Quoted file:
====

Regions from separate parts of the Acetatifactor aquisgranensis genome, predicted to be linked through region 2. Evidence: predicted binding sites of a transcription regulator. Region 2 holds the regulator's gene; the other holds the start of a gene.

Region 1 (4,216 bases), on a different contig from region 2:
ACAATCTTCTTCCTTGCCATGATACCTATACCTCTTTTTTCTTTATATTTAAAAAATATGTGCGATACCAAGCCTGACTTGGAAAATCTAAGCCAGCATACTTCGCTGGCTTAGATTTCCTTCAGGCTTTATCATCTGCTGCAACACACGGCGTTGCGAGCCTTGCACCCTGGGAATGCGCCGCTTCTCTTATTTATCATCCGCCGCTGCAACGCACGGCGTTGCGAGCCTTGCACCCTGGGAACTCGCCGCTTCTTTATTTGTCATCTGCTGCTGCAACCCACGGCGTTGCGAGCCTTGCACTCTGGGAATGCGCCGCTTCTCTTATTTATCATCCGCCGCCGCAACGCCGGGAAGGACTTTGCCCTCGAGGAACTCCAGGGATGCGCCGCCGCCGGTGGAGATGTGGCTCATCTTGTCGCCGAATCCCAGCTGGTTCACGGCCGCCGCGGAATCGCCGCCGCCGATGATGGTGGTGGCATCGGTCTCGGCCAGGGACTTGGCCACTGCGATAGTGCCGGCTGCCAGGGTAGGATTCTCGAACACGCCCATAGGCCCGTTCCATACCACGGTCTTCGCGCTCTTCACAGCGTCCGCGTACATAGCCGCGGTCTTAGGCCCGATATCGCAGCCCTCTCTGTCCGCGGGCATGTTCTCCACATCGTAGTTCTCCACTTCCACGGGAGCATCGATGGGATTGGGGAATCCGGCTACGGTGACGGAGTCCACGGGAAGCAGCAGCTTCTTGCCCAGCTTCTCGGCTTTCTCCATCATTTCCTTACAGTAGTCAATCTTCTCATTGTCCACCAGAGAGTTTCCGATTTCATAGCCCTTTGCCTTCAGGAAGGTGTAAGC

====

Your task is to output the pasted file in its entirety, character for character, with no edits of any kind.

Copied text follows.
Regions from separate parts of the Acetatifactor aquisgranensis genome, predicted to be linked through region 2. Evidence: predicted binding sites of a transcription regulator. Region 2 holds the regulator's gene; the other holds the start of a gene.

Region 1 (4,216 bases), on a different contig from region 2:
ACAATCTTCTTCCTTGCCATGATACCTATACCTCTTTTTTCTTTATATTTAAAAAATATGTGCGATACCAAGCCTGACTTGGAAAATCTAAGCCAGCATACTTCGCTGGCTTAGATTTCCTTCAGGCTTTATCATCTGCTGCAACACACGGCGTTGCGAGCCTTGCACCCTGGGAATGCGCCGCTTCTCTTATTTATCATCCGCCGCTGCAACGCACGGCGTTGCGAGCCTTGCACCCTGGGAACTCGCCGCTTCTTTATTTGTCATCTGCTGCTGCAACCCACGGCGTTGCGAGCCTTGCACTCTGGGAATGCGCCGCTTCTCTTATTTATCATCCGCCGCCGCAACGCCGGGAAGGACTTTGCCCTCGAGGAACTCCAGGGATGCGCCGCCGCCGGTGGAGATGTGGCTCATCTTGTCGCCGAATCCCAGCTGGTTCACGGCCGCCGCGGAATCGCCGCCGCCGATGATGGTGGTGGCATCGGTCTCGGCCAGGGACTTGGCCACTGCGATAGTGCCGGCTGCCAGGGTAGGATTCTCGAACACGCCCATAGGCCCGTTCCATACCACGGTCTTCGCGCTCTTCACAGCGTCCGCGTACATAGCCGCGGTCTTAGGCCCGATATCGCAGCCCTCTCTGTCCGCGGGCATGTTCTCCACATCGTAGTTCTCCACTTCCACGGGAGCATCGATGGGATTGGGGAATCCGGCTACGGTGACGGAGTCCACGGGAAGCAGCAGCTTCTTGCCCAGCTTCTCGGCTTTCTCCATCATTTCCTTACAGTAGTCAATCTTCTCATTGTCCACCAGAGAGTTTCCGATTTCATAGCCCTTTGCCTTCAGGAAGGTGTAAGC